Thursday, April 23, 2009
Thursday, March 13, 2008
Wednesday, February 13, 2008
Saturday, December 22, 2007
Open-source software project Samba has signed an agreement with Microsoft to receive protocol documentation for the software giant's Windows workgroup server products.
The deal will enable the organisation to build software that will interoperate with those products.
The non-disclosure agreement was brokered on behalf of Samba by the Protocol Freedom Information Foundation (PFIF), an organisation that seeks to facilitate the exchange of free and open-source software information. PFIF, which is paying a one-off fee of €10,000 (£7,240) for the documentation, is part of the Software Freedom Law Center.
Samba's software, used for sharing files over a network and controlling networked printers, is designed to facilitate interoperability between Linux/Unix servers and Windows-based clients.
Andrew Tridgell, creator of Samba, said in a statement: "We are very pleased to be able to get access to the technical information necessary to continue to develop Samba as a free software project."
Samba expects that the agreement will allow the project to add features including full support for Microsoft's Active Directory, encrypted files, a better search interface and support for "SMB2", a new version of Microsoft's Server Message Block protocol from which the Samba project took its name. SMB2 is built into Windows Server 2008.
Friday, December 21, 2007
At the same time, many businesses overshadowed by Google have begun looking for political arguments that might slow its seemingly unstoppable ascent. “There is no company on the face of the planet that scares as many businesses as Google,” says Blair Levin, a telecom and media analyst at the financial-services firm Stifel Nicolaus. The most popular and potentially effective argument against Google is the charge that it has become a monopoly that needs reining in. (The political power of this criticism is increased by fears that Google will misuse the vast amount of personal data it has accumulated.) In late September, Congress held the first antitrust hearings concerning Google—the opening salvo in what is likely to be one of the most important business and policy stories of the next few years.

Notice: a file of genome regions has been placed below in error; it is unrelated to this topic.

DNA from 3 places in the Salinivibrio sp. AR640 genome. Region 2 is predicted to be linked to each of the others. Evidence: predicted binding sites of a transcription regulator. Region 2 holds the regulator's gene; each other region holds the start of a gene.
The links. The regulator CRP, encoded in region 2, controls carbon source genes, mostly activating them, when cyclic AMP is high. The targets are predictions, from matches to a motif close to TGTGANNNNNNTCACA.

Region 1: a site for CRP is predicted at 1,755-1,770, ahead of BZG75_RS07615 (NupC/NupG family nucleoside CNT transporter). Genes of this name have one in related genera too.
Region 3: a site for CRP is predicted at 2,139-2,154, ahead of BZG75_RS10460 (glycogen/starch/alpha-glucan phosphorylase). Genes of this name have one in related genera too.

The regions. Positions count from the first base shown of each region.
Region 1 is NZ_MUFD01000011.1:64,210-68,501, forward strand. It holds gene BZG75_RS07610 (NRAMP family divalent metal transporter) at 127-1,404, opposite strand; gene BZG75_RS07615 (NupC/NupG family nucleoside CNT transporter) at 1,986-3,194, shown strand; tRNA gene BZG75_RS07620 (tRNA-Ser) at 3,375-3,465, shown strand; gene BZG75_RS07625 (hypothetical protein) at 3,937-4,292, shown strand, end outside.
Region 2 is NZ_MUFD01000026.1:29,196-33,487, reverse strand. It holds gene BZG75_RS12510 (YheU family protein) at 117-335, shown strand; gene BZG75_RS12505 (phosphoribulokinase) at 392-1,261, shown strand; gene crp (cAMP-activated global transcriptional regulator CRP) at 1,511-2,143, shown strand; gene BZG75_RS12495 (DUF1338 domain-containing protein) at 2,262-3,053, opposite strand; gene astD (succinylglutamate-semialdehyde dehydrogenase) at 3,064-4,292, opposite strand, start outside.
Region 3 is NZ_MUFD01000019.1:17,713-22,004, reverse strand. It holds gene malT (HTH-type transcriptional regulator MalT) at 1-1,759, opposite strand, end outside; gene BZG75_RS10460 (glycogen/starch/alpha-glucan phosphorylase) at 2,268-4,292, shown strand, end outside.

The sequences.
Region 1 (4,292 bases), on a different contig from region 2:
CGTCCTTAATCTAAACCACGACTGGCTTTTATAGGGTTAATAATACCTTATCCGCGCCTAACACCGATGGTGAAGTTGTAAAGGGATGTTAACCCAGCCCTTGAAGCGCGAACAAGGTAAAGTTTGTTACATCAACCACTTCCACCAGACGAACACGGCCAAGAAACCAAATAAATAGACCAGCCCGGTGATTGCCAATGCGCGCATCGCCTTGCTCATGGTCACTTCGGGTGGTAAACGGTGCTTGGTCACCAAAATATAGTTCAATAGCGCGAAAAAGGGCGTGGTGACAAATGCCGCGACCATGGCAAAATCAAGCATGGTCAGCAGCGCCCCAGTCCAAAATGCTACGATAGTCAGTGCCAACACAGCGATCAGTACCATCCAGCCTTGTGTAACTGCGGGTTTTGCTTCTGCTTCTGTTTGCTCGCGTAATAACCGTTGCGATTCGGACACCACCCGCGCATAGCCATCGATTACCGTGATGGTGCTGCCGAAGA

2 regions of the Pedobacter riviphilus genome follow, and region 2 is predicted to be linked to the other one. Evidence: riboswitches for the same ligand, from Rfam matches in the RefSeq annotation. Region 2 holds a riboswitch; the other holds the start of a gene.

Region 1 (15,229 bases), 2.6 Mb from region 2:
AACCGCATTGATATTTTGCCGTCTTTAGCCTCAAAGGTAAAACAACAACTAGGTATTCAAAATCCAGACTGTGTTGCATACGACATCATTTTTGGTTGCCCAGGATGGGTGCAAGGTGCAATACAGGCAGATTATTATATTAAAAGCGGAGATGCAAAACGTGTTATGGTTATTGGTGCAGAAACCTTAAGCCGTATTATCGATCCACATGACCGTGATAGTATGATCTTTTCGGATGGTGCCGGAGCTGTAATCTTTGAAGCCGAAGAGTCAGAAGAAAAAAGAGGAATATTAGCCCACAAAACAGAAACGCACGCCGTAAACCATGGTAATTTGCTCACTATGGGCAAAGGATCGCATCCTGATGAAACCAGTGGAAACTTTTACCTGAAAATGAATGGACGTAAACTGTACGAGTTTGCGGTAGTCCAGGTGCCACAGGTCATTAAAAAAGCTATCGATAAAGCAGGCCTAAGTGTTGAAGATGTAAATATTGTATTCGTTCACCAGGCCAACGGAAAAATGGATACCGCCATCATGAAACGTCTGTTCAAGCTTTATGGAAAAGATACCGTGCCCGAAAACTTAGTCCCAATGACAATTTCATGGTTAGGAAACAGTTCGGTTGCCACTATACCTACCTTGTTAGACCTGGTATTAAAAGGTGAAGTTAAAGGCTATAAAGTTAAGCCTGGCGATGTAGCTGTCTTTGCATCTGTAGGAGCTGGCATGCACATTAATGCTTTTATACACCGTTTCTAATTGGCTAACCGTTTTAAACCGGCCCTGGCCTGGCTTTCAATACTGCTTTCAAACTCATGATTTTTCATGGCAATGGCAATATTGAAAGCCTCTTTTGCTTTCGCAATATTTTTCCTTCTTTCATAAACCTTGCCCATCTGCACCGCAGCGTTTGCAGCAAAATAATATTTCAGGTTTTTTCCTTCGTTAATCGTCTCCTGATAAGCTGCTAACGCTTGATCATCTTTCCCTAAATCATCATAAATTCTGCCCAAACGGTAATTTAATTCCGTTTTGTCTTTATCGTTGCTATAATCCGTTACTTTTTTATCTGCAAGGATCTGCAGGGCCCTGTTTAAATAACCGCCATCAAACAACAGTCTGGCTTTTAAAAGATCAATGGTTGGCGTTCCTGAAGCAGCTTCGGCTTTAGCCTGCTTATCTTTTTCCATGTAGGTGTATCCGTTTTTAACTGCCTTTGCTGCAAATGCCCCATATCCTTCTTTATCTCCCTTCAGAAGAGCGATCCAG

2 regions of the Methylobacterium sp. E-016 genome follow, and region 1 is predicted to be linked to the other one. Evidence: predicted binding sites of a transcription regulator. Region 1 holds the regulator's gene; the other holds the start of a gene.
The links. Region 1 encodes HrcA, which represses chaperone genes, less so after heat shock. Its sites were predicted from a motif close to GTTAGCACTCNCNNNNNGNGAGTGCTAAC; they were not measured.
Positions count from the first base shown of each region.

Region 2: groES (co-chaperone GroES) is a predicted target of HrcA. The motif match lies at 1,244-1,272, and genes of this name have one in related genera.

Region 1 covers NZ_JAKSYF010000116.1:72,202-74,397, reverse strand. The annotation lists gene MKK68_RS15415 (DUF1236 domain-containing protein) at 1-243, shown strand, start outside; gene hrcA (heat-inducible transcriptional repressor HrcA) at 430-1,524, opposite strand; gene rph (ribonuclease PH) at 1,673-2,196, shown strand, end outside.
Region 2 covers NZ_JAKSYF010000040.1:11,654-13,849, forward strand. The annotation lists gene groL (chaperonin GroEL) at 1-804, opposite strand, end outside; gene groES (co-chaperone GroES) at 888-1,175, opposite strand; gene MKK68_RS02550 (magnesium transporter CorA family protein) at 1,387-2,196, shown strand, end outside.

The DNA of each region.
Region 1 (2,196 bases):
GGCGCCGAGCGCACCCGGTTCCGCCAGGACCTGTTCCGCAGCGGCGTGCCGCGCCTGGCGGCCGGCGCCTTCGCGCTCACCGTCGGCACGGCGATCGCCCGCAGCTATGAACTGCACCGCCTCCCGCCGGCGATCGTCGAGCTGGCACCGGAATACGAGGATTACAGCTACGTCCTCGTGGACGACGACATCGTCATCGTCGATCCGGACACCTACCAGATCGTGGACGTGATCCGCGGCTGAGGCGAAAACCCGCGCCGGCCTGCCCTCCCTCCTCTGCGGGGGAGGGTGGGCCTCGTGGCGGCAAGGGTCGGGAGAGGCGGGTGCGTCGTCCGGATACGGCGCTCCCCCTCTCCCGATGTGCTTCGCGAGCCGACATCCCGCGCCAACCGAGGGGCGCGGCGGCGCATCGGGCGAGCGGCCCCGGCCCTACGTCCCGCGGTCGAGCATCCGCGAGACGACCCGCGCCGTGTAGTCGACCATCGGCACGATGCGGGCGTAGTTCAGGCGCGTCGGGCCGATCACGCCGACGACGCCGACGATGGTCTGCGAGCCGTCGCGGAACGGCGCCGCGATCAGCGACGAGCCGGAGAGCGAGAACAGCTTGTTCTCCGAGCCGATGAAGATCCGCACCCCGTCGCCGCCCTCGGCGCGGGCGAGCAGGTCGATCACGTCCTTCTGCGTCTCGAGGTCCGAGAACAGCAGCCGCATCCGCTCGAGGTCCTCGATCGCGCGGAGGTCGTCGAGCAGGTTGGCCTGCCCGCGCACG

The computer world is in the midst of its next great transition, as many applications and services—word processing, spreadsheets, e-mail, data storage—migrate from the personal computer to the Internet. Success for all sorts of businesses will soon depend on whether customers have easy and fast access to these Internet-based applications. Because gaining primacy will involve winning battles over regulation and federal oversight, companies like Microsoft and the major cable and telephone companies are now squaring off against Google in an arena where it has never competed and they have: Washington.
Until recently, a company’s Washington strategy tended to evolve at the same pace as its business. As the company grew larger, it would add lobbyists and advisers to protect its interests. But as Microsoft grew more powerful in the 1990s, it mostly ignored politics. It had gotten to the top of the new economy without aid or interference from Washington—why change? Microsoft assumed the government posed no threat—until its competitors persuaded the Justice Department to launch an antitrust suit. Though the company avoided a breakup, its stock price stagnated for years.
Microsoft’s example illustrates a problem that can plague any fast-growing tech company: You can control vast markets and terrify your competitors, but still be a Washington rookie. As the government focuses on Google, the city’s familiar machinery is gearing up for battle on the question of whether the company is the large but benign force for innovation its corporate slogan, “Don’t be evil,” suggests—or whether, like Stan [Google's T-rex corporate mascot], it’s a carnivore on the loose.
Friday, December 07, 2007
In a report published this week by security firm SecureWorks, researchers reveal that the recent flurry of Ron Paul spam originated from a Reactor botnet controlled by a commercial spammer through a colocation facility in the US.